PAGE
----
Ordinary People

Ordinary Folk

Pentecost 142-143

 

A very original query came across my blog: “If Pentecost is the ordinary time, who are the ordinary people?  Where are the ordinary people?”  An usual question and yet, one will probably all subconsciously ponder at some point in time.  Better yet, are we ordinary people or are we, as in our dreams, something extraordinary?

 

“They are ordinary people, after all. For a time they had entered the world of the newspaper statistic; a world where any measure you took to feel better was temporary, at best, but that is over. This is permanent. It must be.”  Judith Guest wrote those lines in her 1976 published novel “Ordinary People”.  What began as a short story became a full-length novel when, as Guest explains, “I wanted to explore the anatomy of depression — how it works and why it happens to people; how you can go from being down but able to handle it, to being so down that you don’t even want to handle it, and then taking a radical step with your life — trying to commit suicide — and failing at that, coming back to the world and having to “act normal” when, in fact, you have been forever changed.”  Her novel became a motion picture than garnered four Academy Awards in 1980, include the Oscar for Best Picture.  Clearly ordinary people interest us.

 

The website ordinarypeople.ink explains how perhaps none of us is really ordinary. “ How many times have you met a seemingly ordinary person only to find out that they have an amazing story to tell or have started an incredible business or been on an extraordinary journey.  When you meet up with friends for an ordinary catch up, don’t you share about that great cafe you’ve found, a shop or product you stumbled on, the types of things you’ve been doing to stay fit and healthy or a vacation you’re about to go on?  What might be ordinary to someone could be inspiring to another person. That smoothie you whip up daily may be the recipe another person has been searching for. The party decorations you make by hand may be something another person would spend a fortune on, never knowing how simple it was to do at home. Your staple weeknight dinner recipe and your source for organic produce may be something another family has never heard about.  Ordinary People is a celebration and collection of ideas and stories by people like you and me. We share with you our lives and ethos, the things we enjoy or gems that other people have told us about. We also highlight people, small businesses and products which may have begun with an ordinary idea but has turned into someone’s passion.  Everyone has a great story to tell and we can’t wait to find what is special about the ordinary and bring it to you.”

 

We’ve all head the saying “One man’s trash is another man’s treasure.”  What is that person we see as useless is not useless, not even ordinary?  What is they were extraordinary?  What is we all were extraordinary and the term “ordinary people” is simply a misnomer?  What is we were all something special?

 

C. S. Lewis did not believe in ordinary people.  “There are no ordinary people.  You have never talked to a mere mortal….Next to the Blessed Sacrament itself, your neighbor is the holiest object presented to your senses.”  IF we are to assume that he is correct, then everyone you pass is a superhero of some sort.  Who knew?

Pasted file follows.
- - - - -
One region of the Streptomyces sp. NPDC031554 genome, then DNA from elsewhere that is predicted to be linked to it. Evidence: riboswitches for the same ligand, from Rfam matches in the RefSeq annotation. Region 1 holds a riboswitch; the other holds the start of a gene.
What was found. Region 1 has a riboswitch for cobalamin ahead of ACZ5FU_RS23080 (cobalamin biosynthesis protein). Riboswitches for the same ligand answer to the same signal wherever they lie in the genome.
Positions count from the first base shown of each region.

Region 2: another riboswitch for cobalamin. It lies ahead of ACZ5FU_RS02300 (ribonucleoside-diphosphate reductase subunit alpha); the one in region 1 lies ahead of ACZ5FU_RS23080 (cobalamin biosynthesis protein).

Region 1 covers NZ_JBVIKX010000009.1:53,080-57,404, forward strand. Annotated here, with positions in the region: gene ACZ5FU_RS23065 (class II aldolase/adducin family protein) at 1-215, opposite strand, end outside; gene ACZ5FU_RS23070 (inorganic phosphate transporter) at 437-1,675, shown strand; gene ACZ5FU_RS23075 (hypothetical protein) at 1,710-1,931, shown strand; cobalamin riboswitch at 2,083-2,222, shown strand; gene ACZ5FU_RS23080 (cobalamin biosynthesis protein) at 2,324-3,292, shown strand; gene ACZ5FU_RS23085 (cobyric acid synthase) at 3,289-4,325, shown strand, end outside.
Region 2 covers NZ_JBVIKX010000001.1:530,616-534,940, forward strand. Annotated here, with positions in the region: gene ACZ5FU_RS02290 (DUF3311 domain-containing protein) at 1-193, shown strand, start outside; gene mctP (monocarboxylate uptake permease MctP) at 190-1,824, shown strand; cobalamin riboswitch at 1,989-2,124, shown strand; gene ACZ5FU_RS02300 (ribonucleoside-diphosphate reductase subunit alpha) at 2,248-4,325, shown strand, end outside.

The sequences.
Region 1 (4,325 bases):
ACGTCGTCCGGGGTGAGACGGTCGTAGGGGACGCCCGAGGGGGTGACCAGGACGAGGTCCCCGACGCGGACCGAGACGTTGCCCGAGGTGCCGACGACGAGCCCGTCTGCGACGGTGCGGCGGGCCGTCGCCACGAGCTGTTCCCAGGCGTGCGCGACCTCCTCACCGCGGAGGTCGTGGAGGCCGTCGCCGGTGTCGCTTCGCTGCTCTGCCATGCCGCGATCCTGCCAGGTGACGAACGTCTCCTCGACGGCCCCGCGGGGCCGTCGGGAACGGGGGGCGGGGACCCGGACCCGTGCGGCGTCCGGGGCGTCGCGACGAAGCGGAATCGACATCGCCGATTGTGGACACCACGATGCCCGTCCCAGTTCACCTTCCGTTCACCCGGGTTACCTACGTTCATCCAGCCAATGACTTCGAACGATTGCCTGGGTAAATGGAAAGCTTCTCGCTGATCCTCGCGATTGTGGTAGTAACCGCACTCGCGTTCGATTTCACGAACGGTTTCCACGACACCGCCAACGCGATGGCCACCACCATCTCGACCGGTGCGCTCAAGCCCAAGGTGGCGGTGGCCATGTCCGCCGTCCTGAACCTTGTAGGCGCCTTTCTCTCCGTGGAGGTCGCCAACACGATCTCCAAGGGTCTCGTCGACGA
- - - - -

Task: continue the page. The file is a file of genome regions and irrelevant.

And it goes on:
In the movie “Ordinary People” tragedy affects a family several times.  The oldest son is killed and a younger son falls into depression and substance abuse.  Dealing with these things creates a rift in the parents’ marriage.  Eventually the parents decide they are stronger apart than together but the rift between father and son is bridged and strong.  It is an example of how sometimes the heroic choice is not to put Humpty Dumpty back together again exactly as before but two create a new and stronger self.

 

There are various facets of society that today are considered useless by others.  The homeless are often seen as mentally ill or without merit because of their lifestyle.  It may have been inflicted upon them from a variety of circumstances or it might actually be a choice.  That homeless person is still a person, a unique creation for which there is no equal.  There will never be another entity exactly like that person or persons and although many view them as less than ordinary, they actually are something extraordinary, priceless in their being the only one of their kind.

 

That neighbor who defies tradition may seem weird but maybe their weirdness is just as example of their being extraordinary.  The guy in the store who dresses “funny” or the woman whose hair and/or face is covered may seem different but somewhere else, they would be considered “ordinary” as in “just like everyone else”.

 

A box of crayons with all the same color inside would not sell as quickly as a box of crayons with different colors.  Yet, we sometimes seem to want our world to be bland in its sameness.  That gives us a sense of comfort, a sense of knowing what is “ordinary”.

 

Scientific breakthroughs in DNA have proven that we are all unique.  C. S. Lewis lived long before such testing proved his point but he was correct.  There are no ordinary people.  Decide for yourself whether we are all mortal or not but be honest and accept that we are all unique.  Celebrate the usual but also celebrate the extraordinary and have faith in what tomorrow brings.  Where are the “ordinary people”?  Nowhere and everywhere, my friend.

 

 

 

 

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